Combining a Pap test with a human papillomavirus (HPV) test can safely extend the interval between cervical cancer screenings from three years to five years in those between the ages of 30-65.

Women over age 65 can stop getting screened if they’ve had at least three consecutive negative Pap tests or at least two negative HPV tests within the previous 10 years, according to the guidelines. Those with risk factors for cervical cancer such as smoking, a history of HPV or a more advanced precancer diagnosis, however, should continue to be screened.

Mammogram

At this age, all women should have started routine mammograms to help detect any early signs of breast cancer.

>>> READ MORE: Understanding Your Risk for Breast Cancer <<<       

Prostate cancer screening

If you’re a man 50 or older, you should talk to your personal doctor about whether you should be screened for prostate cancer. Certain risk factors may dictate earlier screenings than at 50. African-American men and those with a close relative who had early-onset prostate cancer, should talk to their doctor at an earlier age.

Osteoporosis screening

If you are between the ages of 50 and 70 and have risk factors for osteoporosis, discuss screening with your provider. Risk factors can include long-term steroid use, below-average weight, smoking, heavy alcohol use, having a fracture after age 50 and a family history of osteoporosis.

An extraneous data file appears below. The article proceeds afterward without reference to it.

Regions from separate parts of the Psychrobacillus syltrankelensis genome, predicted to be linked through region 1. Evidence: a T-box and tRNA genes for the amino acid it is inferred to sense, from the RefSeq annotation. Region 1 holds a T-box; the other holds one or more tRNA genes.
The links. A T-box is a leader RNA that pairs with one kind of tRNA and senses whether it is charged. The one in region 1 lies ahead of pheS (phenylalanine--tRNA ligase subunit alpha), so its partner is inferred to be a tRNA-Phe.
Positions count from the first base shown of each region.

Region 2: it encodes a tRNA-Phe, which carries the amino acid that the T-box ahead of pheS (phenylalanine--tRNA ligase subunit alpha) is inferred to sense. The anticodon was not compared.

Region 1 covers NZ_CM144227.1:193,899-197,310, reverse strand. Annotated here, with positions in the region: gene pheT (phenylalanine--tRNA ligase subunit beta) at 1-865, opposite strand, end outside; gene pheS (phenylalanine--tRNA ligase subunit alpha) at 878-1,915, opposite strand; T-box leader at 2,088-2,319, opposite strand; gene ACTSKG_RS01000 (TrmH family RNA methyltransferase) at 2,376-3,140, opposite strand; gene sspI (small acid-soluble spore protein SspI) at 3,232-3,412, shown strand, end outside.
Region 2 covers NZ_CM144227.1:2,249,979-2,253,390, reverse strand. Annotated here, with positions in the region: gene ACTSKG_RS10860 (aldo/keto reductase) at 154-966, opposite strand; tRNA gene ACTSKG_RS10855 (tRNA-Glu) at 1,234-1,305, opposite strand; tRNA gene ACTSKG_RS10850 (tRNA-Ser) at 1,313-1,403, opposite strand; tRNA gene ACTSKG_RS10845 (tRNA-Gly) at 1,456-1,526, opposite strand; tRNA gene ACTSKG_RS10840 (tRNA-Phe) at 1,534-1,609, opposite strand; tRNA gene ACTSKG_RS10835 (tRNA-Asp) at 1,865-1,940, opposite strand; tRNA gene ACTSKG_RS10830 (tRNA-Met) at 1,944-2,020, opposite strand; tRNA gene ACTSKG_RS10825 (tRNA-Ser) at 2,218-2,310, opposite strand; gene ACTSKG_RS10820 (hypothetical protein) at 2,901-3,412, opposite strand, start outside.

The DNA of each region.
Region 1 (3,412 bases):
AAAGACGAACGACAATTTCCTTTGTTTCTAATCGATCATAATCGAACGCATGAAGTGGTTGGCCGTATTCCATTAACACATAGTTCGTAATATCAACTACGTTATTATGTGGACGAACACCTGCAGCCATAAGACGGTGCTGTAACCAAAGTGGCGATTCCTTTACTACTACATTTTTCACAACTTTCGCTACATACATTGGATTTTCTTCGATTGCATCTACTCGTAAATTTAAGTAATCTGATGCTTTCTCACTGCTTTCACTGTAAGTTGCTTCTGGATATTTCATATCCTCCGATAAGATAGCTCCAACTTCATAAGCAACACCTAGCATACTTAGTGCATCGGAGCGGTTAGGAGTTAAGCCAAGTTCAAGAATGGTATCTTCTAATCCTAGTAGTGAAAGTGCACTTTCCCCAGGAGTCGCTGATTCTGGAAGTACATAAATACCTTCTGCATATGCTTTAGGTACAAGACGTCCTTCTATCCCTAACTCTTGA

Dermatological screenings

Skin cancer is a common ailment often found in those 50 or older. If you have a family history of skin cancer or tan (especially with a tanning bed), you are at an increased risk. Inspect your skin for any unusual spots or moles. Check with your healthcare professional if you notice anything new or unusual.

Experts recommend frequent screenings for those who have had skin cancer in the past.

Dental exam

In your 50s, you may be at higher risk for gum disease, cavities, worn teeth, dry mouth, discolored teeth and loose teeth. None of this is to say anything about aging dental restorations like crowns and fillings that are likely at or near their end-of-useful-life.

If you smoke, it is especially important to be checked for mouth cancer on a regular basis. Continue to see your dentist every six months for an exam and cleaning to maintain healthy gums and teeth.

Eye exam

Eye diseases become more common as you age. For instance, presbyopia (stiffening of the eye lenses) is an age-related issue. Reading glasses can be a temporary solution. You may also benefit from bifocals.  Macular degeneration, another common eye problem, can lead to blindness. 

Glaucoma is another issue that can cause vision loss and is most common in those aged 50 and older. With the number of eye complications that can result in these years, it is important to get your eyes examined regularly after age 50.

Immunizations

People over age 50 should get the flu shot every year.

Another important immunization is the tetanus booster shot which is often combined with the pertussis vaccine for whooping cough.

The CDC recommends the shingles vaccine for those over age 50 as well. Ask your healthcare professional about any additional immunizations you might need. 

Lung cancer screening

If you’re a current or recovering smoker above age 50, experts recommend an annual screening for lung cancer with low-dose computed tomography (LDCT). Experts define past smoking as high-risk if over 30 packs were smoked in a year and less than 15 years have passed since quitting.